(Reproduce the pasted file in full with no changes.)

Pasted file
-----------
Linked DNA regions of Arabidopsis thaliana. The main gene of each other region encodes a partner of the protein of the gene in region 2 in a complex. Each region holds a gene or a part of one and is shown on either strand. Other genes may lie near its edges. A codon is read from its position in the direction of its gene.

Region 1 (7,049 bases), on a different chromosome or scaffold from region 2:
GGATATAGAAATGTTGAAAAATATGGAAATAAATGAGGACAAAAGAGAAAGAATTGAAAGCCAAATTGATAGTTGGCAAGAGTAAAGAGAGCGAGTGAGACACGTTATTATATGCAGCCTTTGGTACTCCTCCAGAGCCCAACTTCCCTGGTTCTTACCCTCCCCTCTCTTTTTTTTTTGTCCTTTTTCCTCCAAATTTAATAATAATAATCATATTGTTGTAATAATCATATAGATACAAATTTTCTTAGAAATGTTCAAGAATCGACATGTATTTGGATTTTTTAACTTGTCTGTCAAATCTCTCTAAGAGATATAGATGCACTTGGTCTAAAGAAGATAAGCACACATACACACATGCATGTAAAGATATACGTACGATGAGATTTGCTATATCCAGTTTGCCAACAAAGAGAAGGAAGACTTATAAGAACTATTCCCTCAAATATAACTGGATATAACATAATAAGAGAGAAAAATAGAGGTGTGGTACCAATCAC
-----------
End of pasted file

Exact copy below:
Linked DNA regions of Arabidopsis thaliana. The main gene of each other region encodes a partner of the protein of the gene in region 2 in a complex. Each region holds a gene or a part of one and is shown on either strand. Other genes may lie near its edges. A codon is read from its position in the direction of its gene.

Region 1 (7,049 bases), on a different chromosome or scaffold from region 2:
GGATATAGAAATGTTGAAAAATATGGAAATAAATGAGGACAAAAGAGAAAGAATTGAAAGCCAAATTGATAGTTGGCAAGAGTAAAGAGAGCGAGTGAGACACGTTATTATATGCAGCCTTTGGTACTCCTCCAGAGCCCAACTTCCCTGGTTCTTACCCTCCCCTCTCTTTTTTTTTTGTCCTTTTTCCTCCAAATTTAATAATAATAATCATATTGTTGTAATAATCATATAGATACAAATTTTCTTAGAAATGTTCAAGAATCGACATGTATTTGGATTTTTTAACTTGTCTGTCAAATCTCTCTAAGAGATATAGATGCACTTGGTCTAAAGAAGATAAGCACACATACACACATGCATGTAAAGATATACGTACGATGAGATTTGCTATATCCAGTTTGCCAACAAAGAGAAGGAAGACTTATAAGAACTATTCCCTCAAATATAACTGGATATAACATAATAAGAGAGAAAAATAGAGGTGTGGTACCAATCAC